‘It is sensible of organisations, employers to do the checks they think are necessary in order to protect public health’
In a major U-turn, the health secretary Sajid Javid dumped the compulsory crackdown – planned for night clubs and other crowded events, from next month – arguing people should not have to “show your papers” for everyday activities.
But, just 24 hours later, the work and pensions secretary Thérèse Coffey acknowledged firms are still free to introduce their own certification schemes – and backed them doing so.
“It is sensible of organisations, employers to do the checks they think are necessary in order to protect public health,” she told Sky News.
The schemes introduced by music festivals and some leading football clubs are allowing entry if someone is double vaccinated or can show a recent negative Covid test.
In contrast, the government had threatened to make proof of vaccination compulsory, in a bid to tackle the number of young people refusing to get themselves jabbed.
But Ms Coffey hinted companies were allowed to follow either approach, saying: “Right around the country, people will be going into their places of work, or other areas, and they are already been asked that sort of activity – ‘have you got you two your jabs and similar’ – in order to continue to try and protect.”
That was “recognising, we still have a high number of infections in this country on a daily basis and we still want to keep trying to reduce that”, the minister said.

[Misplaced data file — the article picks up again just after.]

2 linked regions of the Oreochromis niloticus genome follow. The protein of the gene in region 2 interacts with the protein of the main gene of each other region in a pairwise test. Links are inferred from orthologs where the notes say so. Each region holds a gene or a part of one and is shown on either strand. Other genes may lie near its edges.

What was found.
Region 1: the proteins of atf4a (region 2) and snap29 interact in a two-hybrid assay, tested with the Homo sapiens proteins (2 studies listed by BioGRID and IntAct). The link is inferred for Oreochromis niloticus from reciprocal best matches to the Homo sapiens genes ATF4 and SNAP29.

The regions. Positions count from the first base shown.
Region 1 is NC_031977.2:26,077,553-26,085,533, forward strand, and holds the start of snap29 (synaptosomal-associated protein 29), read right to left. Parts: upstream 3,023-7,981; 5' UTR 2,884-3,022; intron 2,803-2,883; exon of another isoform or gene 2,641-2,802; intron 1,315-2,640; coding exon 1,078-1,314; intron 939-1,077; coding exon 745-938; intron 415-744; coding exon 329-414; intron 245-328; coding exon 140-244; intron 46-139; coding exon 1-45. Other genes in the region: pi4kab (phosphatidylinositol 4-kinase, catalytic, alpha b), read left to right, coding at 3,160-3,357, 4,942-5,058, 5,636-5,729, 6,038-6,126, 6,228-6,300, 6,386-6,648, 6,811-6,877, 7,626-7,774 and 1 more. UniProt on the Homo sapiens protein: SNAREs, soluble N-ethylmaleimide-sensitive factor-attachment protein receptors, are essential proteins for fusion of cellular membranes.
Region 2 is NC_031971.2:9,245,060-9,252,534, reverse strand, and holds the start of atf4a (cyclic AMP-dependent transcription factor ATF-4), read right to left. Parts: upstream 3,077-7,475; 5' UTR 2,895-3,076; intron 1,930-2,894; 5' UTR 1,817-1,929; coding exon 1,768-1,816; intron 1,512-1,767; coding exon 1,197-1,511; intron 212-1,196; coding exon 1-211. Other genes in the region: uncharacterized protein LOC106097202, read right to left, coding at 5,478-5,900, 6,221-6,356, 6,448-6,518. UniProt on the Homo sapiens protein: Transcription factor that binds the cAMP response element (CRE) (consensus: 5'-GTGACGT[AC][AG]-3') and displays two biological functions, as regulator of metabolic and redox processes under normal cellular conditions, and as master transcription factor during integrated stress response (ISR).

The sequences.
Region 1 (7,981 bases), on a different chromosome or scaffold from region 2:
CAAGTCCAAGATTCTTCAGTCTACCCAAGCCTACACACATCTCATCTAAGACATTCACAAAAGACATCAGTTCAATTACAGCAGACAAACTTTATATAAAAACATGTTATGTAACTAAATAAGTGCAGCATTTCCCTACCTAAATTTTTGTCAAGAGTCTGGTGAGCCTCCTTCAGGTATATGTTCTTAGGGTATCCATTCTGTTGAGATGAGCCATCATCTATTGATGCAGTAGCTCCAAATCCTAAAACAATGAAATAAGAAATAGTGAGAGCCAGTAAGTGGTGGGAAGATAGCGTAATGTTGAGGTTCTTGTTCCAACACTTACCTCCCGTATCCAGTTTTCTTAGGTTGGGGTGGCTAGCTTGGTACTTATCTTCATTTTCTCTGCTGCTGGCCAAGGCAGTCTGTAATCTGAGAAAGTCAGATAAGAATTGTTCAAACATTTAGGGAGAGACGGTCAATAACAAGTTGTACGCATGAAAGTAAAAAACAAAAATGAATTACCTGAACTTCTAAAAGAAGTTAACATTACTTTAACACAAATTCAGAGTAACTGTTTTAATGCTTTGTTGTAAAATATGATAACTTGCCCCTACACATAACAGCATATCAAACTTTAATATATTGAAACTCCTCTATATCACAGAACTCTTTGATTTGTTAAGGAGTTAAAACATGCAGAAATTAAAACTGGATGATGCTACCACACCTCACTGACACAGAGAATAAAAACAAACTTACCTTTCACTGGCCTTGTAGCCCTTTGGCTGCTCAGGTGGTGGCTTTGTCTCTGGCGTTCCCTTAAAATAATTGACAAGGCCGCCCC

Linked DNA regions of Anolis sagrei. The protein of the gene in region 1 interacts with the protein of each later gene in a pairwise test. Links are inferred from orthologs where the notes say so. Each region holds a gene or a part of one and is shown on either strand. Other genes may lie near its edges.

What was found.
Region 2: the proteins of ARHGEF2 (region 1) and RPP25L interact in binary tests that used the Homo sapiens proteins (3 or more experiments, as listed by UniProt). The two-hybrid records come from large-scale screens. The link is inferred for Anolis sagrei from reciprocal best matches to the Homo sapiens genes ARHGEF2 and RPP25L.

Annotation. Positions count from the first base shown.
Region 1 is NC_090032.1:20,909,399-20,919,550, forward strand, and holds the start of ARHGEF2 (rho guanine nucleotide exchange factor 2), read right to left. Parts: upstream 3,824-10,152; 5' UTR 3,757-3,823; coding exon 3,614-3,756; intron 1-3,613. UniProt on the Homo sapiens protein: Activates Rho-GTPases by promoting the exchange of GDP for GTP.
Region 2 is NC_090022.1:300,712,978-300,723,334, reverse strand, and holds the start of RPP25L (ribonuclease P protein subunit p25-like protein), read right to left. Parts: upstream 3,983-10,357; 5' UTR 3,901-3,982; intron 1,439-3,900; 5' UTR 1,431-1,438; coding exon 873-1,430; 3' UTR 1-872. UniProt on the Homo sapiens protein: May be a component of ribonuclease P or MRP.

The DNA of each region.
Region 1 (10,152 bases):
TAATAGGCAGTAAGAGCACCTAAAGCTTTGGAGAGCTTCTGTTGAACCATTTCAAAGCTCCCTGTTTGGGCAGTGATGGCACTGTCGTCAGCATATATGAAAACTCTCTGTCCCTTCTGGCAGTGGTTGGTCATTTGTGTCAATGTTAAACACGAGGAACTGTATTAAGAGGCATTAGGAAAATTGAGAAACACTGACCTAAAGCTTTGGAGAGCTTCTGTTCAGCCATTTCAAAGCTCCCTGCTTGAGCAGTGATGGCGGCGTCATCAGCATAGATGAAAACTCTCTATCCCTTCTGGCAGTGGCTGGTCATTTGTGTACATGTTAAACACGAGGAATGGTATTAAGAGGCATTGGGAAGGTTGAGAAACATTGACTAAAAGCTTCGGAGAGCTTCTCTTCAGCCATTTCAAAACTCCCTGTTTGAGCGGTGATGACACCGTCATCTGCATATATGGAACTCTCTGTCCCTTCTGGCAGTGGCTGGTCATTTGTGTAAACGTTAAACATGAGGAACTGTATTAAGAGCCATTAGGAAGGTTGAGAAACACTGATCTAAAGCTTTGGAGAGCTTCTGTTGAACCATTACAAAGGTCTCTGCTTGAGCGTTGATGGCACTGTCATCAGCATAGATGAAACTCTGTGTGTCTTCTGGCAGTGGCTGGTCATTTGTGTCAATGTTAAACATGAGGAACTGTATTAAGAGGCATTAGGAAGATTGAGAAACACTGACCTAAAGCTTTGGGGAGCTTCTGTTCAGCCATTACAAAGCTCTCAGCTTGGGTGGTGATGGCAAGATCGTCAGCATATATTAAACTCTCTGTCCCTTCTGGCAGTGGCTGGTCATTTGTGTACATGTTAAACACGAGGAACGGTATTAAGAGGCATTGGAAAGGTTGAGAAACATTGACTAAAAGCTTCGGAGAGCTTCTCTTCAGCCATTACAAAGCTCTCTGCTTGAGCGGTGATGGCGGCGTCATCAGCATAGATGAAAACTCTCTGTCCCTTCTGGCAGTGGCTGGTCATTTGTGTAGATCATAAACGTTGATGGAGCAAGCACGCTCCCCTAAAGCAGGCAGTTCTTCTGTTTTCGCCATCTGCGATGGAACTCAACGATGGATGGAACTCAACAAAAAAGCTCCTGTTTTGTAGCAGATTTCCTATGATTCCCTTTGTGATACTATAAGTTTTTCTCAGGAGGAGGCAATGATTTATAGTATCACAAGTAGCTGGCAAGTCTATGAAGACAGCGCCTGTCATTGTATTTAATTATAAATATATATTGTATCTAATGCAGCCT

Ms Coffey also confirmed that compulsory vaccine passports will remain a reserve option and will be part of a “toolbox” of Covid-fighting measures to be outlined in a document on Tuesday.
Boris Johnson is expected to warn that mandatory facemasks could be reintroduced, and work from home guidance reinstated, if a third wave of Covid infections surges this winter.
He is also expected to make clear that compulsory vaccination for large events has not been ruled out forever, despite fierce opposition from Tory backbenchers.
However, the central strategy will be to implement a vaccine booster campaign and extend first jabs to 12 to 15-year-olds, to curb infections in schools.
The Joint Committee on Vaccination and Immunisation will publish its advice to coincide with the announcement, amid criticism of it for dragging its heels.
However, while the body is set to back jabs for younger teenagers, it may only support boosters for the most elderly and vulnerable people, frustrating ministers.
Senior medics and scientists are arguing the UK’s stockpile of spare jabs would be better sent to developing countries, to conquer Covid across the globe.